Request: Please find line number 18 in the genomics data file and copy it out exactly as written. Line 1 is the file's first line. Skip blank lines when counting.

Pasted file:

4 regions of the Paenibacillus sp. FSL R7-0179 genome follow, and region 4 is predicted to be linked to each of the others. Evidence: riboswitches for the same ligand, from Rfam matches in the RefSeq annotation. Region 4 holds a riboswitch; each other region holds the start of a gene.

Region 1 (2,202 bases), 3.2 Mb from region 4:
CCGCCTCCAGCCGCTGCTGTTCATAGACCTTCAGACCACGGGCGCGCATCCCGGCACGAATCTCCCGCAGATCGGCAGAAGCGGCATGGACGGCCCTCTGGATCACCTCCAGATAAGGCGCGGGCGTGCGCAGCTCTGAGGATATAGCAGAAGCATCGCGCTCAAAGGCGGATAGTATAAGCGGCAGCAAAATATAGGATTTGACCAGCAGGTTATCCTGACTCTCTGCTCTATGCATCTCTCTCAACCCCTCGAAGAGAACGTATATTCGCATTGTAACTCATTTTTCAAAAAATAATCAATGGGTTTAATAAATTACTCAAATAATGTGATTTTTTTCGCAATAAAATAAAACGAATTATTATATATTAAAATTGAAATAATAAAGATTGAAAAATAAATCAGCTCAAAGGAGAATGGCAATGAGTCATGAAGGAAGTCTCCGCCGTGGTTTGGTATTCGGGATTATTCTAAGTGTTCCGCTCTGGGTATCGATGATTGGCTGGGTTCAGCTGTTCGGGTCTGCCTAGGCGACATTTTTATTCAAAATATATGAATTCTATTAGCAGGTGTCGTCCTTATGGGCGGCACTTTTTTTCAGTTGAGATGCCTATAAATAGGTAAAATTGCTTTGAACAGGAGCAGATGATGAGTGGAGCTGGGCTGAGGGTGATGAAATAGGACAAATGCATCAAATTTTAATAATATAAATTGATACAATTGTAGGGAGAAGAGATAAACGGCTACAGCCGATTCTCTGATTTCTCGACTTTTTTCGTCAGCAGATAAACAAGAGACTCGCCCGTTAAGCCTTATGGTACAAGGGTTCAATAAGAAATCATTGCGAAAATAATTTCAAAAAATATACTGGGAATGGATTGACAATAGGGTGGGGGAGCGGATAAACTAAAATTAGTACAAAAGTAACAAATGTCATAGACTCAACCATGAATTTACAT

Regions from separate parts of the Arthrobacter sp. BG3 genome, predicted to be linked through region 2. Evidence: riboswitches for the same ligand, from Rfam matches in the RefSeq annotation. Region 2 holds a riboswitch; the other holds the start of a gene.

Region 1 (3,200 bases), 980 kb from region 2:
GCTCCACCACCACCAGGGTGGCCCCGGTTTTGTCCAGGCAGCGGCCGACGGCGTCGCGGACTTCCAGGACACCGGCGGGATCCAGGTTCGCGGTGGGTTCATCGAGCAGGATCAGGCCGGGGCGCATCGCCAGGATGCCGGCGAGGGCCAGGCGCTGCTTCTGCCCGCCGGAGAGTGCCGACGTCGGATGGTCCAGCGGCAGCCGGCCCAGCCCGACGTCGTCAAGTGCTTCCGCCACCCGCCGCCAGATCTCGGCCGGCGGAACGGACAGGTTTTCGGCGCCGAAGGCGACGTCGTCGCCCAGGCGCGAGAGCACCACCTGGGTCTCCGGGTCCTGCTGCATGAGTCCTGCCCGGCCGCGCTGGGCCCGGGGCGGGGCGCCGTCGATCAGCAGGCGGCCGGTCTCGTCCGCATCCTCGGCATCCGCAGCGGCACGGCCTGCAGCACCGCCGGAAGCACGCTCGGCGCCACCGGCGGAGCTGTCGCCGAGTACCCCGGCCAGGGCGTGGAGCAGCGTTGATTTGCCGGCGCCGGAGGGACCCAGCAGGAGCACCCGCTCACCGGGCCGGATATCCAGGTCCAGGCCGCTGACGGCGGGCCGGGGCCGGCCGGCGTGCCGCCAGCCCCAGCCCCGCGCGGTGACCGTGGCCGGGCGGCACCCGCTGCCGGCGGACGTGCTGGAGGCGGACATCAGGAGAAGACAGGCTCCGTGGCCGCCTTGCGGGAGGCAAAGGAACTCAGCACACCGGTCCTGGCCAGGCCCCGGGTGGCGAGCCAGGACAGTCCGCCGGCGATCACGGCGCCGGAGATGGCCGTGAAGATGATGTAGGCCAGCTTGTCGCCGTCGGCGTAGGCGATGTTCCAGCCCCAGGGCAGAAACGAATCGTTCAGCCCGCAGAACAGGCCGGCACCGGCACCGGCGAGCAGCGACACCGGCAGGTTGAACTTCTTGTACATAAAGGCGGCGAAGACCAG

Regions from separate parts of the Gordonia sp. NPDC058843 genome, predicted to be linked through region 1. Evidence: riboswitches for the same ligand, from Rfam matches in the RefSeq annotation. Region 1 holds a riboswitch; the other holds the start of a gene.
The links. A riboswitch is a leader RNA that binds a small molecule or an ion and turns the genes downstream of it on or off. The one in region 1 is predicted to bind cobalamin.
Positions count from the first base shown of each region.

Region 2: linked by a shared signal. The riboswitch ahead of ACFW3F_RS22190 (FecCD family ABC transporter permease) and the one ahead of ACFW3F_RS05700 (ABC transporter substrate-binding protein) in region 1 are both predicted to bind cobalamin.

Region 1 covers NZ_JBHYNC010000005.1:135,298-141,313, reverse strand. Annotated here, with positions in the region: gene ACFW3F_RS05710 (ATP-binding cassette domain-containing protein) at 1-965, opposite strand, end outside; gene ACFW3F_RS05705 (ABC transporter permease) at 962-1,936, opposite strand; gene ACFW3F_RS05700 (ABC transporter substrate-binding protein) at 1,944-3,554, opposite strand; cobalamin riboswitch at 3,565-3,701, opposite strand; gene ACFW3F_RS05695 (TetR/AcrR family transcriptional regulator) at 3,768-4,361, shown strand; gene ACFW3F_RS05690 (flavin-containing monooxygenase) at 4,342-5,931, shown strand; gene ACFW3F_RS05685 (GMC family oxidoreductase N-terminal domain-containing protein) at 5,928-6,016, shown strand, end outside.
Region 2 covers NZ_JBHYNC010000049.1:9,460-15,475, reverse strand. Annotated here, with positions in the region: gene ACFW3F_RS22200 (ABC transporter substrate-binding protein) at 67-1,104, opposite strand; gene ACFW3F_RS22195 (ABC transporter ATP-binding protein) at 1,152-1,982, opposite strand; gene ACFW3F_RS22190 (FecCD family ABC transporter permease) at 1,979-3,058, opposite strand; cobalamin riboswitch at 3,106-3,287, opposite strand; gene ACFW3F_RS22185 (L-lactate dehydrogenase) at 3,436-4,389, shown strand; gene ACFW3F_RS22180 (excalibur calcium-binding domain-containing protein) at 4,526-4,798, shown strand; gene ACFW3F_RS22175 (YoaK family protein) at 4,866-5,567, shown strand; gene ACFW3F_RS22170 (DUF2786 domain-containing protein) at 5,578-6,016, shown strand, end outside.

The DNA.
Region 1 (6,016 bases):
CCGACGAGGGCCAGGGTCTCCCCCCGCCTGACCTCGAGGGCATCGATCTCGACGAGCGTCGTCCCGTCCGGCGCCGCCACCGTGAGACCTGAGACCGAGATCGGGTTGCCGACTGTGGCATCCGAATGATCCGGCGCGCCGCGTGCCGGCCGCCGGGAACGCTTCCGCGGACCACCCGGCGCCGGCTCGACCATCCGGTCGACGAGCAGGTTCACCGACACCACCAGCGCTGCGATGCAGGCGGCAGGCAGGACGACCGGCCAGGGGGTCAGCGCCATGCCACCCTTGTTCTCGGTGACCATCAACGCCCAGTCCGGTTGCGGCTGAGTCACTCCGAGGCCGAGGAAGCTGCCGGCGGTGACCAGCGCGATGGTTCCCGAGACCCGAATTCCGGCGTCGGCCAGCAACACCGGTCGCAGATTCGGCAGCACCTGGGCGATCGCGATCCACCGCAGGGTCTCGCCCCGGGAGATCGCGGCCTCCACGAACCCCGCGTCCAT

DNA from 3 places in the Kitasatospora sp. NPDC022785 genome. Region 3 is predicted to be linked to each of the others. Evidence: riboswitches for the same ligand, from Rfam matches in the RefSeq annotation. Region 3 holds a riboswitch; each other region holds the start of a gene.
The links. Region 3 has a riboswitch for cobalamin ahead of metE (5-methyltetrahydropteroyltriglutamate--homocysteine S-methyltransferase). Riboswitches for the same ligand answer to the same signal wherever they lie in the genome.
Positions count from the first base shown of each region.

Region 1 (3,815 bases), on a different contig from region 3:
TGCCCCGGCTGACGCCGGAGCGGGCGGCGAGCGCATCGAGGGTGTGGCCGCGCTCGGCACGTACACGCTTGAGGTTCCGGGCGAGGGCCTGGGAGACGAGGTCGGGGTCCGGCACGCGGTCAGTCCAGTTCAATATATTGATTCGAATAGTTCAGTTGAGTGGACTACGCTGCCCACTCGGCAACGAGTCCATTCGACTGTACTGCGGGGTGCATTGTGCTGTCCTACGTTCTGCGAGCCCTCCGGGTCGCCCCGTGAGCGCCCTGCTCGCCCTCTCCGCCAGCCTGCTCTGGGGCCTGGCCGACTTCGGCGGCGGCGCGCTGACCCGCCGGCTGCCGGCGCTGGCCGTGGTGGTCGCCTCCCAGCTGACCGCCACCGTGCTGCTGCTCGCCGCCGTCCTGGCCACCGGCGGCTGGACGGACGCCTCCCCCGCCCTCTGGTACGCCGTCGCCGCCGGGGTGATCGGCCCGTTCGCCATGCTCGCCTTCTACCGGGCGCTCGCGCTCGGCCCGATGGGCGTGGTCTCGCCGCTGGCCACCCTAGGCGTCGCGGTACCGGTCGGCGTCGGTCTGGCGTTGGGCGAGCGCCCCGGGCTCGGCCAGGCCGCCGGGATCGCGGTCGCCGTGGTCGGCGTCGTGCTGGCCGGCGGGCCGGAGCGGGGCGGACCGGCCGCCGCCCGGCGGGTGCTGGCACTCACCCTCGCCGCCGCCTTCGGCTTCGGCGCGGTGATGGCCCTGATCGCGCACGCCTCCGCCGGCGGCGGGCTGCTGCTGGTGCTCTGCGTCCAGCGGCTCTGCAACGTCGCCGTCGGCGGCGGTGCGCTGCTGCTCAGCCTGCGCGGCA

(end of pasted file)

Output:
Positions count from the first base shown of each region.